• Tue
  • Sep 23, 2014
  • Updated: 3:59pm

Superskyscrapers once more the height of fashion

Plans for a 1,600-metre tower revive memories of previous booms for tall buildings, which each coincided with world financial slumps

PUBLISHED : Monday, 01 July, 2013, 12:00am
UPDATED : Monday, 01 July, 2013, 2:24am

The global skyline may be in for some radical changes as developers set their goals higher in a fresh race to the top.

The Saudi billionaire Prince Alwaleed bin Talal, who owns the Savoy hotel in London, reportedly plans to build a 1,600-metre skyscraper, and one of the cities he is looking at is Shanghai, together with London, Moscow and New York.

If built, the tower would be double the height of the world's current tallest building, the Burj Khalifa in Dubai, which is 828 metres high, and three times as tall as Hong Kong's tallest building, the International Commerce Centre in Kowloon, which is 484 metres tall.

The prince's dream project would also be taller than the 1,000-metre Kingdom Tower, itself almost twice as high as Hong Kong's Victoria Peak (552m), now being built by Kingdom Holding in the Saudi Arabian city of Jeddah, which will unseat the Burj Khalifa from its perch when completed.

Closer to home, the Hunan-based developer Broad Group, known for making giant air-conditioning systems, has drawn up plans to build a 838-metre building, Sky City, in Changsha, capital of Hunan province.

Though Sky City cannot hope to take the top slot in high-rise rankings, Broad Group is aiming for a different crown - speed. In November, the group announced that it would complete the 220-storey building in just 90 days.

Property experts, however, are not particularly impressed by this global high-rise competition.

Richard Kirke, managing director of Colliers International Hong Kong, said: "Extremely high office towers require so much additional structural reinforcements that over a certain height, the returns become uneconomic. The motivation is typically not economic.

"My belief is that this desire to build ever-higher buildings by a small number of global developers is a reflection of their wealth."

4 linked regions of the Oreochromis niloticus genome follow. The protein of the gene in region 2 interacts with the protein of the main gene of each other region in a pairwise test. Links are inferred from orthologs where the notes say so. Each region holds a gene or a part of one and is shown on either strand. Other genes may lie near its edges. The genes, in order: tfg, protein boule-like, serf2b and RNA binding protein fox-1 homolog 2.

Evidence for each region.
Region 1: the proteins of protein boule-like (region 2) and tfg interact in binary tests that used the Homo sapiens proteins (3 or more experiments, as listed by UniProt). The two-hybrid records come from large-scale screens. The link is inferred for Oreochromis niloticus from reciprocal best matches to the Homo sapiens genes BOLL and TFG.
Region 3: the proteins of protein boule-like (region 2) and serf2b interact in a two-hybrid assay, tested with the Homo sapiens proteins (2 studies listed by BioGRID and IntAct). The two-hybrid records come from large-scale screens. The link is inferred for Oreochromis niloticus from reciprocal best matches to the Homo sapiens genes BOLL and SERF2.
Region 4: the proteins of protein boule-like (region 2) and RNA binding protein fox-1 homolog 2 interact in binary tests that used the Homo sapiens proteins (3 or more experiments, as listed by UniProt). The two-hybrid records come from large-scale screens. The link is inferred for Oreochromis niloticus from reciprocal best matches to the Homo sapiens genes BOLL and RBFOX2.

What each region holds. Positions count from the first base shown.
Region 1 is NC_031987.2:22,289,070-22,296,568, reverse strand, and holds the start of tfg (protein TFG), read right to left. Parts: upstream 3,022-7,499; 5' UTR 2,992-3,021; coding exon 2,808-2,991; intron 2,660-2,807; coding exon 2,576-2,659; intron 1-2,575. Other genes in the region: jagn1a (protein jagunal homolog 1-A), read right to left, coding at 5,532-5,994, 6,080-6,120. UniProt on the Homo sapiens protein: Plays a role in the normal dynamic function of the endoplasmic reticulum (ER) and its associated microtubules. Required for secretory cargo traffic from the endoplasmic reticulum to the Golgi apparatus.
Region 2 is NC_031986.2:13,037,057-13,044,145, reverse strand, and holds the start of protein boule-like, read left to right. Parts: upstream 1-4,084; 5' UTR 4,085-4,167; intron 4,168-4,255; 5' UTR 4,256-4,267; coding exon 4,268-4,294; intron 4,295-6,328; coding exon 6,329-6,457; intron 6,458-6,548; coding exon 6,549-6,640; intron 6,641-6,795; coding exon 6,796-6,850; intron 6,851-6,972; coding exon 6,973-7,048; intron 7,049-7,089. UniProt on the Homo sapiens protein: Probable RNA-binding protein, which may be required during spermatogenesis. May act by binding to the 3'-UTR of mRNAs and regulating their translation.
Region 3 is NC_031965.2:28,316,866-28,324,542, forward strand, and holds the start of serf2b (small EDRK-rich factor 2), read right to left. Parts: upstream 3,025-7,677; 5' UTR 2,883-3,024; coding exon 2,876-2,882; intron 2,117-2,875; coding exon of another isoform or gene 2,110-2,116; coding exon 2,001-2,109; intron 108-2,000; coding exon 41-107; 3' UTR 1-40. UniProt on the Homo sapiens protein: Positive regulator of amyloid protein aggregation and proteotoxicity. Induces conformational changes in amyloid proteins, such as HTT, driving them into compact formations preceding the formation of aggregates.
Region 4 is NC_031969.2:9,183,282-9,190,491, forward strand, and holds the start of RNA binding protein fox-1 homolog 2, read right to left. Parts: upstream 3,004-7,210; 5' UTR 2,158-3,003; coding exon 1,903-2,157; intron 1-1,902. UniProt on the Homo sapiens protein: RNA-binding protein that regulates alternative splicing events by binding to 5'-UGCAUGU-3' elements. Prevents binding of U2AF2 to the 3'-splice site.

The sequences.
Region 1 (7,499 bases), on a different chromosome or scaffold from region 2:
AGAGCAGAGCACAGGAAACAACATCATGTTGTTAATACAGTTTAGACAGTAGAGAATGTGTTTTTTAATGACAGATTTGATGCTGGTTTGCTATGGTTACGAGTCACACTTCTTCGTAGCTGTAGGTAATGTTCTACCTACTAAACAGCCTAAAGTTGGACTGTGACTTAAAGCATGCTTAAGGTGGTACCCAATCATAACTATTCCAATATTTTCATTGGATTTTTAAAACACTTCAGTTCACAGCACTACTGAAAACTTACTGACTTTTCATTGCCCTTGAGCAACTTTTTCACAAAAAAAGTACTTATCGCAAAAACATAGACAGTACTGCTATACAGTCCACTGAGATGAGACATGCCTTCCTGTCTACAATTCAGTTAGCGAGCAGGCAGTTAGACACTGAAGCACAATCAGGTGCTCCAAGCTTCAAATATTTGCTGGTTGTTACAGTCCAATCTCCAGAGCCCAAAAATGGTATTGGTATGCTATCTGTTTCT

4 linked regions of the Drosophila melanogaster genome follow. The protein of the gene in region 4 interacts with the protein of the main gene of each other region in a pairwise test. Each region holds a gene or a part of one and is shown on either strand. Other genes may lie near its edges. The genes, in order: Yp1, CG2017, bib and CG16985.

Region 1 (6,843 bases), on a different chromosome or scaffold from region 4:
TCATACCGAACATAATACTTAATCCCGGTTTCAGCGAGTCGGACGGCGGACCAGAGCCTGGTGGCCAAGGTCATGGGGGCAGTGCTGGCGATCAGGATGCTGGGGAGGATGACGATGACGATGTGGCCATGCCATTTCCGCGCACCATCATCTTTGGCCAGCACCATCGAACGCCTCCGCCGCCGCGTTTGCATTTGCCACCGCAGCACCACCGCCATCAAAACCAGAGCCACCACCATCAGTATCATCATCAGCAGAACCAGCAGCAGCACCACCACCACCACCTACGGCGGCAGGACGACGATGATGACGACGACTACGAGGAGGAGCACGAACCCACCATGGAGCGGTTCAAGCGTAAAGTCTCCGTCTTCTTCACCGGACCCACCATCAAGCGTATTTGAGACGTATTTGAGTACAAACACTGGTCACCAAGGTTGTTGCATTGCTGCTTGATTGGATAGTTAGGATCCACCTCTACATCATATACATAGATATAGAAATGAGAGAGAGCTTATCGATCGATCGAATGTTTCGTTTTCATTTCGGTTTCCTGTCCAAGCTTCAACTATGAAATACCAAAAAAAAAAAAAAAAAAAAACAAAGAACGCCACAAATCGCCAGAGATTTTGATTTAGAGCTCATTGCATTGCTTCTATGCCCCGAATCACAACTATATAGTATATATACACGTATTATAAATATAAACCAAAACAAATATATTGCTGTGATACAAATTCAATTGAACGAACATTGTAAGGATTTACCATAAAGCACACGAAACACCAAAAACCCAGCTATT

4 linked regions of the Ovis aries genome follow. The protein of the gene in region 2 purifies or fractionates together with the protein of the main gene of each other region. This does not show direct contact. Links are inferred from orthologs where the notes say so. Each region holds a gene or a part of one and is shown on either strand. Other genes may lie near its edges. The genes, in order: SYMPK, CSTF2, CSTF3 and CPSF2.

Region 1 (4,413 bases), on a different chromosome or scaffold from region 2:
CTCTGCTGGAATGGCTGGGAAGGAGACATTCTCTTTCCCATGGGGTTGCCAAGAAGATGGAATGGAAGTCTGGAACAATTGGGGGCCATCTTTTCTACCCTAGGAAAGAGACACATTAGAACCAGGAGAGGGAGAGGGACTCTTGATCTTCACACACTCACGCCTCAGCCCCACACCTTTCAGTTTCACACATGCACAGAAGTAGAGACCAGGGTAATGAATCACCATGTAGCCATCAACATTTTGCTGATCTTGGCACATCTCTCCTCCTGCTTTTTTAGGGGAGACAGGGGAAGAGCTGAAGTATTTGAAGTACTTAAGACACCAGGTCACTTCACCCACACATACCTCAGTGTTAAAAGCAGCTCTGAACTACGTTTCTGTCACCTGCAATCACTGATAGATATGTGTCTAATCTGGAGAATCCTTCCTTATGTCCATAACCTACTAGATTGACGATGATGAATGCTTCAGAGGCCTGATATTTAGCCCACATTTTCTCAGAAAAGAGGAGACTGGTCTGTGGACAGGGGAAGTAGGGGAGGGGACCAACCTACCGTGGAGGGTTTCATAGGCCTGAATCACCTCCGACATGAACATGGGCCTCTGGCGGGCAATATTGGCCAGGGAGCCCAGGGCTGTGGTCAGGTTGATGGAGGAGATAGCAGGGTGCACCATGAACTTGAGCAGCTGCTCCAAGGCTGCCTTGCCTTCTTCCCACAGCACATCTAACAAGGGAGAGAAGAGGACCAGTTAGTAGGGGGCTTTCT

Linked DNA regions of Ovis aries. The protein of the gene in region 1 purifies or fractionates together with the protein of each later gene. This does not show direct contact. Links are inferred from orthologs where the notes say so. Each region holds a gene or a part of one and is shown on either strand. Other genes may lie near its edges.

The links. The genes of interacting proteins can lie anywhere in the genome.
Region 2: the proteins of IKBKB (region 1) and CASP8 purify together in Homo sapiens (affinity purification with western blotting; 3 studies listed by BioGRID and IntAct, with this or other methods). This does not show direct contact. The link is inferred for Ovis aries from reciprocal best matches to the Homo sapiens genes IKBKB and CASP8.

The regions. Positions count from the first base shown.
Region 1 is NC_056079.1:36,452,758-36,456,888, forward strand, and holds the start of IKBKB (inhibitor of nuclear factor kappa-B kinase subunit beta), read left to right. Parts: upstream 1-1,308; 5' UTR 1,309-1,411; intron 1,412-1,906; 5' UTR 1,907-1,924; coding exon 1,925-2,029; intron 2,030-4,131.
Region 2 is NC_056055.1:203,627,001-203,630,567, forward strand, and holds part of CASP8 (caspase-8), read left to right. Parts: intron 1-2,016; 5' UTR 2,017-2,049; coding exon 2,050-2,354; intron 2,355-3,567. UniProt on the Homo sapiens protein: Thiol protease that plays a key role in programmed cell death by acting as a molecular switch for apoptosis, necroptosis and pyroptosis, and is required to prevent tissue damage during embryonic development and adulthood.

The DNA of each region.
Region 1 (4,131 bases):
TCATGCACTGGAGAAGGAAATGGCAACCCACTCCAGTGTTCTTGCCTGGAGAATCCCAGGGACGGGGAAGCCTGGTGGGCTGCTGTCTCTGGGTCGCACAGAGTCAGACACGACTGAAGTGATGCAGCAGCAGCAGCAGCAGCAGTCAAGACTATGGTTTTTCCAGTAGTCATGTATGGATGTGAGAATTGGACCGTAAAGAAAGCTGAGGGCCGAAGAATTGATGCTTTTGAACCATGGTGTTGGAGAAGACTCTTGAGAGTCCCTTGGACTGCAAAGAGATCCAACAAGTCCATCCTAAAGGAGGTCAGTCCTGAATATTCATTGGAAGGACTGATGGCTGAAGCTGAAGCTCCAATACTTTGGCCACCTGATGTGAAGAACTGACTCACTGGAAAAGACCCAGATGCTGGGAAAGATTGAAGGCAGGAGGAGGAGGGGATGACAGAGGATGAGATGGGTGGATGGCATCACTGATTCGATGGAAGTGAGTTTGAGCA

Building these needle towers is no small feat, as they involve serious technical and design challenges.

"It could be very dangerous in times of earthquakes or typhoons," said Bernard Lim Wan-fung, a professor at Chinese University's school of architecture.

"It's not practical. Would you want to move into one of those? I definitely won't."

In a report called Skyscraper Index , the investment bank Barclays Capital found an ominous link between the pursuit of the tallest and financial crises. It cited the examples of New York in 1930, Chicago in 1974, Kuala Lumpur in 1997 and Dubai in 2010, when competition to build the tallest tower coincided with economic meltdown.

Barclays said the completion of the current tallest, the Burj Khalifa, in 2010 coincided with the global financial crisis. It said that such building booms reflect widespread misallocation of capital and an impending economic correction.

However, Kirke said the latest construction boom was not a reflection of the current market conditions.

"The impact of a few exceptionally tall buildings to the office market will doubtlessly have a significant impact on local supply levels, but will not be significant in a macro level," he said.


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When I was younger, I felt a certain sense of hope and pride in HK—It was Asia ex-Japan’s preeminent city. What I see today is but a shadow of its former self—a city without vision burdened by looming stagnation, inflexibility, and inequality.
Tall buildings have historically been a sign of prosperity and great prestige. Before 1989, practically none of the world’s tallest buildings were outside of North America. In 1990, the completion of the Bank of China Tower suddenly propelled HK into the top 3 of the world’s tallest buildings. It was an immense boost to prestige and a reflection of the meteoric rise of the city’s prosperity and development. The 374m Central Plaza in 1992—just 10m short of taking the number two spot and an omen of things to come—gave HK 3rd and 4th place. However, HK was down to 8th and 9th place by 2002. A semi comeback was made with Two IFC in 2002, but at a paltry 412m it was only good enough for 5th place.
Unexpectedly, Malaysia and Taiwan took the top spots in 1998 and 2004 respectively with the 452m Petronas Twin Towers and 508m Taipei 101.
So when the ICC was initially proposed at 574m with a completion date around 2007, it was probably HK’s best and most realistic hope to achieve the number 1 spot. Our golden chance to be a global leader instead of a follower. Depressingly, perhaps as a result of a lack of strategic vision and hopeless inertia embodied by conservatism and tradition, the HK government enforced “height restrictions” requiring a redesign of the tower to the present mediocrity of 484m, which, to add insult to injury, was not even good enough to place in the top 3 upon completion.


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